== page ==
Frank Belknap Long (1901-1994) was an early associate of H.P. Lovecraft, whom the latter met through his involvement with the United Amateur Press Association, around 1920. Long began publishing short stories and poetry in amateur publications at this time, and the two became friends.
According to S.T. Joshi, the two were quite different in temperament and in world view, perhaps in part due to their difference in age: when they met, Long was just 19, while Lovecraft was 30. Long evidently went through ‘phases’ where his enthusiasms shifted from avant-garde literature, to mediaeval Catholicism, to Bolshevism—this material served as a basis for good natured debate between the two on aesthetics, politics and philosophy.
In The H.P. Lovecraft Companion, Philip A, Shreffler credits Long with writing one of the first Cthulhu Mythos inspired stories, The Space Eaters (1928). In this tale, Long’s characters ‘Howard’ and ‘Frank’ come up against an ancient entity that consumes its victims’ brains. The next year, Long published his well known Hounds of Tindalos, which makes use of a device of Lovecraft’s for allowing trans-dimensional monsters to enter our world: unusual geometric features in architecture, (see Lovecraft’s 1933 The Dreams in the Witch-House as well as part III. of The Call of Cthulhu, published in 1928).
Long had an extensive free lance writing career spanning several decades. His work included numerous short stories, novels, poetry, comic books and even a television script. Arkham House published the first collection of his short fiction, The Hounds of Tindalos, in 1946. Sadly, the man died in poverty and was buried in a potter’s field. Friends later raised sufficient funds to have his remains transferred to Woodlawn Cemetery in New York, where he was buried not far from the graves of H.P. Lovecraft’s grandparents.
Frank Belknap Long’s The Robert Empire was published in 1934 in Astounding Stories. It is probably not one of his better stories, but does contain elements that are interesting in terms of the time period in which it was written. As in The Last Men (1934), ordinary humanity is oppressed and returned to a primitive level of existence, this time by a ruling class of robots. Technically speaking, the robots Long describes are not automatons so much as cybernetic contraptions operated by the human brains that have been surgically installed in them. They are fellow humans who have been enhanced technologically. There are three hundred million of them, ruled over by the benevolent dictator and über-brain, Calcon.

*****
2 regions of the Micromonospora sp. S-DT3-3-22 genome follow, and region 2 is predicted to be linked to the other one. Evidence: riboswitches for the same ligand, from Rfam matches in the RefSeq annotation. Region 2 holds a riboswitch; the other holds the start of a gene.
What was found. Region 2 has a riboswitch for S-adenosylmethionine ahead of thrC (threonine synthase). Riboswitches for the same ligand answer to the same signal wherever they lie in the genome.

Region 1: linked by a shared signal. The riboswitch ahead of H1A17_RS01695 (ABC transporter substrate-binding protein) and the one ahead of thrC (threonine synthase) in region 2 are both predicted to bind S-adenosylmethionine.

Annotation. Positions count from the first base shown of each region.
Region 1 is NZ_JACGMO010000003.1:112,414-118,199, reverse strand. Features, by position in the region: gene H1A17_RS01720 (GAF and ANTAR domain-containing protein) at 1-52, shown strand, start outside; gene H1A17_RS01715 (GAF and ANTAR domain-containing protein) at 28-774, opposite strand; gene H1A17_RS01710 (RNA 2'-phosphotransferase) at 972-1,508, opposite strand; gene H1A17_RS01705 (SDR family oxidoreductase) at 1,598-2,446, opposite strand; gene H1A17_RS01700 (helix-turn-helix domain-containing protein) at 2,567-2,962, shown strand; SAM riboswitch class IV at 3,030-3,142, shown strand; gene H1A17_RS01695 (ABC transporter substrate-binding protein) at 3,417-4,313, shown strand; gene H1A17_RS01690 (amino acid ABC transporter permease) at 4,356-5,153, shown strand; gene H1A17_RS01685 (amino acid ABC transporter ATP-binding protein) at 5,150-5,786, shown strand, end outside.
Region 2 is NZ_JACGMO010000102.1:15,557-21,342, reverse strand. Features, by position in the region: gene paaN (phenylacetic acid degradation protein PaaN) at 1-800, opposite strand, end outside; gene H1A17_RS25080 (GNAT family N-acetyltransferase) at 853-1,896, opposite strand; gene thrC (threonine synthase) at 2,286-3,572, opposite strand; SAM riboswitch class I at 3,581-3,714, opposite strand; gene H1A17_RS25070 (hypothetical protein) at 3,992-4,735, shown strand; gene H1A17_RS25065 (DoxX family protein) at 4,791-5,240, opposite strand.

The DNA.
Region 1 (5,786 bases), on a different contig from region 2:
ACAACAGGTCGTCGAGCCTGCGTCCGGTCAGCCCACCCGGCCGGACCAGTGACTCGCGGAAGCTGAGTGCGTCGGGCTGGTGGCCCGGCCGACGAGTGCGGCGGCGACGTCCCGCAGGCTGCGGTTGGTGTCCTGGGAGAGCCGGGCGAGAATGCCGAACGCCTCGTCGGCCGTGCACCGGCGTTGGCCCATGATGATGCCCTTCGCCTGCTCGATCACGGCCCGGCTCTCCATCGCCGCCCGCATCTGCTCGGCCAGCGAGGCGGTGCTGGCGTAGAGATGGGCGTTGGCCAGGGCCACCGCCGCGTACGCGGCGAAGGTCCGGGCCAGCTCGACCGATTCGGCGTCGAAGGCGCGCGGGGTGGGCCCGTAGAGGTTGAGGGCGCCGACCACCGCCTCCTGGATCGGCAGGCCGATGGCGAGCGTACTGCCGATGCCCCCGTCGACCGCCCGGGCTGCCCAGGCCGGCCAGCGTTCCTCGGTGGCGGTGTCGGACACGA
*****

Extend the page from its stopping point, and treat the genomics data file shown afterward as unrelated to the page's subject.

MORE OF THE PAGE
Lulan and and Mago are a primitive woman and man both in the service of Calcon. They were physiologically incapable of joining their fellow “Asian free brains” by having their brains amalgamated with machinery. As in The Last Men, it is unclear why such vastly all-powerful and super-intelligent overlords would need to have mere human beings around at all, other than to pull levers and watch things unfold on the “telluric screen”. The story opens with Calcon watching Lulan dance before him for entertainment—despite being made of metal, he has feelings for the woman, at least one. But so does Mago—who is more of a man, it would seem. A romantic triangle forms.
(On the front cover of the 1952 Avon Science Fiction Reader No. 3, Lulan is depicted nearly au natural in front of a leering robotic Calcon; in the text she is described as whirling about “and her arms were rhythmically weaving serpents in the pale light.”)
The rest of the plot is basically a version of the biblical tale of David and Bathsheba, (see 2 Samuel 11: 1-27). Aware of Mago’s love for Lulan, but unwilling to kill him outright, Calcon contrives to put Mago in harm’s way by sending him off alone in a rocket to fight the evil Great Brain. Readers will want to keep notes: The “Asian free brains” are at war with the Great Brain that rules another continent—presumably North America. A final conflagration involving a rocket attack on the volcano fortress in which the Great Brain resides may end the conflict. But Mago is not expected to survive the battle, per the scheming Calcon’s plans.
The fate of humanity rests with Mago and his rocket mission. Humans will either have their individuality absorbed and merged with the Great Brain, becoming mere “ganglion-flecked filaments”, or have their entire brains surgically removed and placed inside machines—maintaining their freedom, but with less of their humanity. (It is not much of a choice).
Calcon and Lulan watch the battle on the telluric screen. Not only is Mago successful, but he survives and returns in one piece to Lulan, much to Calcon’s dismay. And worse is in store for the old robot. The evil Great Brain, as a last gesture in defeat, has sent a weapon of mass destruction—a vapor bomb—to the Asian continent in a plane. Suddenly a terrible yellow mist dissolves the “alugan” metal body cases that house all the Asian free brains, revealing their all too human innards. There is some sympathy for Calcon as he expires—he discovers too late “that the most glorious solace life can bestow has been withheld from me.” Only the ordinary humans survive the final battle. It is clear at the end that Mago and Lulan are a new ‘Adam and Eve’.
Frank Belknap Long’s The Last Men (1934) also includes the ‘Adam and Eve’ motif; see Insects Rule My World . The Robert Empire is interesting to read as an early version of themes addressed during the “Golden Age” of science fiction in the late 1930s and 1940s: technological dystopias, catastrophic war, human identity in the face of mechanization, future totalitarianisms, robotics, and what we would call weapons of mass destruction. There is also a prototype for television, the “telluric screen”: enormous transmitters send waves of “photostatic energy around the world” which bounce back and are transformed into visual images.